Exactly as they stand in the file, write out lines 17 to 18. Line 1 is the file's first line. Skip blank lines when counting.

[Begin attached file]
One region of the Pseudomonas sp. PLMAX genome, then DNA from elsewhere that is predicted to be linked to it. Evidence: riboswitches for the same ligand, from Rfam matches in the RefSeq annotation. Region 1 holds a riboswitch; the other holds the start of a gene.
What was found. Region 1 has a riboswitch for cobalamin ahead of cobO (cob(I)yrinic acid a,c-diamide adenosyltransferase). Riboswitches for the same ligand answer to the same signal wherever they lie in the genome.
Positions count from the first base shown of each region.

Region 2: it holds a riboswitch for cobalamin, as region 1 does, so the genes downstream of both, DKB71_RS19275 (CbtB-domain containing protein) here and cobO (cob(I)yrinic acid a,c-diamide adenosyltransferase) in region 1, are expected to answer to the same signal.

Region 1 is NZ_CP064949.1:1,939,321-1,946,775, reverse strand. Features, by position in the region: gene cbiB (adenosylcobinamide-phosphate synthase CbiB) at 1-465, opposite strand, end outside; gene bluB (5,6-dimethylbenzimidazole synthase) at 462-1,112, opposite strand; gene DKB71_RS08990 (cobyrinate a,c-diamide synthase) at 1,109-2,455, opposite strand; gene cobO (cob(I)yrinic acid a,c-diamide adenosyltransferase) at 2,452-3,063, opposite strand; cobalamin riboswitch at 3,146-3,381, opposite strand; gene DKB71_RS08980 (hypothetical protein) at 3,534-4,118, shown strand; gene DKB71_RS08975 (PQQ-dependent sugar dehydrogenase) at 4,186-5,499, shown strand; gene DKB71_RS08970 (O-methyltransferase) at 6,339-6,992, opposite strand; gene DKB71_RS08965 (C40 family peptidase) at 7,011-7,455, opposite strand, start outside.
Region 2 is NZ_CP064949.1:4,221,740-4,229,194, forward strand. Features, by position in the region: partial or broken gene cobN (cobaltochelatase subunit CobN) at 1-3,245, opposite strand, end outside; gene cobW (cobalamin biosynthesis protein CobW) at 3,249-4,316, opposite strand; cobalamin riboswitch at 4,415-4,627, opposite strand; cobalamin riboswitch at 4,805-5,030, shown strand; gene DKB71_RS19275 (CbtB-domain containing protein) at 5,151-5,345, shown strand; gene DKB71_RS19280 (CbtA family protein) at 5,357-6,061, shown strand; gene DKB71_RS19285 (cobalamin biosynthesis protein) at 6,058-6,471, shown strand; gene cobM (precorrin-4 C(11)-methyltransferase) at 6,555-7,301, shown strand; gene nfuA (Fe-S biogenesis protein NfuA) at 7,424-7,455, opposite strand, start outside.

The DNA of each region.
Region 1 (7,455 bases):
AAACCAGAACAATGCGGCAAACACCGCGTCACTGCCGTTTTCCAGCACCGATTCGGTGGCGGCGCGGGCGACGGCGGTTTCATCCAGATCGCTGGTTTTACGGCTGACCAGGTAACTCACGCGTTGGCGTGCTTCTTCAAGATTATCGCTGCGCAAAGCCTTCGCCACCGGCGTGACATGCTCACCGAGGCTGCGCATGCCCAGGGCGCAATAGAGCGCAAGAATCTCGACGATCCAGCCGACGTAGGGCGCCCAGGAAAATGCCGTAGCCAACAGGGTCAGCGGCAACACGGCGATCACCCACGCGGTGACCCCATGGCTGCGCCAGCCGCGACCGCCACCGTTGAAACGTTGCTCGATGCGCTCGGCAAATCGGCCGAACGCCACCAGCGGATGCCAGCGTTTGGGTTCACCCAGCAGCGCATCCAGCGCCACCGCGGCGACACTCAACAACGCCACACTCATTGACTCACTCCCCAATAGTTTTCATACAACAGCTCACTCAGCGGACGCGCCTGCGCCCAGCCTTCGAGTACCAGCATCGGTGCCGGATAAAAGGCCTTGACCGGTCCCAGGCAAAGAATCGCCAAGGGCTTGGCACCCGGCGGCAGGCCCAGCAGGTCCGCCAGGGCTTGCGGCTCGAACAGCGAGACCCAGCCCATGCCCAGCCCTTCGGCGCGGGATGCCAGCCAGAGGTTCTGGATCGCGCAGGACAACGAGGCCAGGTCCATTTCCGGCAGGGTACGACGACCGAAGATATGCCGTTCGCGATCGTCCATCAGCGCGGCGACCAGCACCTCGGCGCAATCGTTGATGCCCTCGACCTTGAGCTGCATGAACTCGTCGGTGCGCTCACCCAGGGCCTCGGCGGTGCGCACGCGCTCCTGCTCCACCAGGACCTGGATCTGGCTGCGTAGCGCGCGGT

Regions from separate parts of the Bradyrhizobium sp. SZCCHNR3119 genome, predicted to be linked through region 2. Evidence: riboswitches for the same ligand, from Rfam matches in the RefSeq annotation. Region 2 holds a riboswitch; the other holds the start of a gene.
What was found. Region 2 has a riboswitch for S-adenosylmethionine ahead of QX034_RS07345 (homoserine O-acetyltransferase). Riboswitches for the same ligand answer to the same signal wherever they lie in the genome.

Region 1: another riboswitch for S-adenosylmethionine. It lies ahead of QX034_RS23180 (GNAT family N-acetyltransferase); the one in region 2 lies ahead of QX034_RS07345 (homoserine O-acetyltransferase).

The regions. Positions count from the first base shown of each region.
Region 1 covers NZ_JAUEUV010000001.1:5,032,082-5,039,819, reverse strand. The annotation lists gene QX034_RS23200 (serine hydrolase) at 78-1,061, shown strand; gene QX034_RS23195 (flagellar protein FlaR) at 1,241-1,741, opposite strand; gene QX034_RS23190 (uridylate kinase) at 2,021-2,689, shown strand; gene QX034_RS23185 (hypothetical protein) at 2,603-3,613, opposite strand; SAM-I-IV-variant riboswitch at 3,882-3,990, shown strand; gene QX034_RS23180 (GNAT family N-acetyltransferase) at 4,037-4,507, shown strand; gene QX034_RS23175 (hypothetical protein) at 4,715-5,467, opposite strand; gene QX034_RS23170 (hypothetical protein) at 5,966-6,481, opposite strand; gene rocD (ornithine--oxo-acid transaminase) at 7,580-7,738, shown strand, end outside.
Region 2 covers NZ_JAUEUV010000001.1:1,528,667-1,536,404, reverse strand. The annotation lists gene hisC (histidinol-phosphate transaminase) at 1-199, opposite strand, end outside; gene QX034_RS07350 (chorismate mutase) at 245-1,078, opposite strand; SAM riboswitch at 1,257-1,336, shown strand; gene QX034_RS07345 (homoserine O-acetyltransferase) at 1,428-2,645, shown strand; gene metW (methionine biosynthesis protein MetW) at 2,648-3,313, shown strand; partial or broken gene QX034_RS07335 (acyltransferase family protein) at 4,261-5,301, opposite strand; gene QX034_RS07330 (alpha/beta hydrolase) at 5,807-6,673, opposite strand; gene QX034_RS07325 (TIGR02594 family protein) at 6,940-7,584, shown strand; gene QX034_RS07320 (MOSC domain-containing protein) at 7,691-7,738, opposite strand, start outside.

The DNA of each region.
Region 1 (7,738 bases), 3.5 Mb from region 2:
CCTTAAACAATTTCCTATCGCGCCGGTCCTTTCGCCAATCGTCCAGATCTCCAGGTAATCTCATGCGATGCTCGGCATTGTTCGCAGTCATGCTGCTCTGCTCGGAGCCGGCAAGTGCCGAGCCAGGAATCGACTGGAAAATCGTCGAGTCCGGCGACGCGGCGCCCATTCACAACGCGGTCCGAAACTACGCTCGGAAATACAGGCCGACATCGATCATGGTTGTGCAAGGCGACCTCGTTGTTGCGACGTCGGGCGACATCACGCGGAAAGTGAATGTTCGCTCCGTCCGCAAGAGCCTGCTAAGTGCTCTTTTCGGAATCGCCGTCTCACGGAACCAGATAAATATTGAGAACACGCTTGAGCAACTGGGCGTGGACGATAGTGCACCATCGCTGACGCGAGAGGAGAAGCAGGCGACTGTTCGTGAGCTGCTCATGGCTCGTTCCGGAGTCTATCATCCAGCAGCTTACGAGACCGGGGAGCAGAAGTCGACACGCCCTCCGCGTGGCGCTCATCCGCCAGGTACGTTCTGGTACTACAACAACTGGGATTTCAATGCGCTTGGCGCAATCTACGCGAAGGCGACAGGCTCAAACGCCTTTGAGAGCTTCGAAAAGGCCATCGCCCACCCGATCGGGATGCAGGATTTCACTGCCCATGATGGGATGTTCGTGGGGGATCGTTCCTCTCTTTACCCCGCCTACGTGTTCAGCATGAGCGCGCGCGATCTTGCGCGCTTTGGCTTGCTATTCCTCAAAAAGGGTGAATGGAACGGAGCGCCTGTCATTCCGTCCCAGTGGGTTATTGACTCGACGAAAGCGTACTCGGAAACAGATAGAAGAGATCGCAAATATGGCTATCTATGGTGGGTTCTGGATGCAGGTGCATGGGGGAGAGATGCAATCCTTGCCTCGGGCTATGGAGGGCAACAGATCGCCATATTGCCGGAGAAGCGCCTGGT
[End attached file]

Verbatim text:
Region 1 (7,738 bases), 3.5 Mb from region 2:
CCTTAAACAATTTCCTATCGCGCCGGTCCTTTCGCCAATCGTCCAGATCTCCAGGTAATCTCATGCGATGCTCGGCATTGTTCGCAGTCATGCTGCTCTGCTCGGAGCCGGCAAGTGCCGAGCCAGGAATCGACTGGAAAATCGTCGAGTCCGGCGACGCGGCGCCCATTCACAACGCGGTCCGAAACTACGCTCGGAAATACAGGCCGACATCGATCATGGTTGTGCAAGGCGACCTCGTTGTTGCGACGTCGGGCGACATCACGCGGAAAGTGAATGTTCGCTCCGTCCGCAAGAGCCTGCTAAGTGCTCTTTTCGGAATCGCCGTCTCACGGAACCAGATAAATATTGAGAACACGCTTGAGCAACTGGGCGTGGACGATAGTGCACCATCGCTGACGCGAGAGGAGAAGCAGGCGACTGTTCGTGAGCTGCTCATGGCTCGTTCCGGAGTCTATCATCCAGCAGCTTACGAGACCGGGGAGCAGAAGTCGACACGCCCTCCGCGTGGCGCTCATCCGCCAGGTACGTTCTGGTACTACAACAACTGGGATTTCAATGCGCTTGGCGCAATCTACGCGAAGGCGACAGGCTCAAACGCCTTTGAGAGCTTCGAAAAGGCCATCGCCCACCCGATCGGGATGCAGGATTTCACTGCCCATGATGGGATGTTCGTGGGGGATCGTTCCTCTCTTTACCCCGCCTACGTGTTCAGCATGAGCGCGCGCGATCTTGCGCGCTTTGGCTTGCTATTCCTCAAAAAGGGTGAATGGAACGGAGCGCCTGTCATTCCGTCCCAGTGGGTTATTGACTCGACGAAAGCGTACTCGGAAACAGATAGAAGAGATCGCAAATATGGCTATCTATGGTGGGTTCTGGATGCAGGTGCATGGGGGAGAGATGCAATCCTTGCCTCGGGCTATGGAGGGCAACAGATCGCCATATTGCCGGAGAAGCGCCTGGT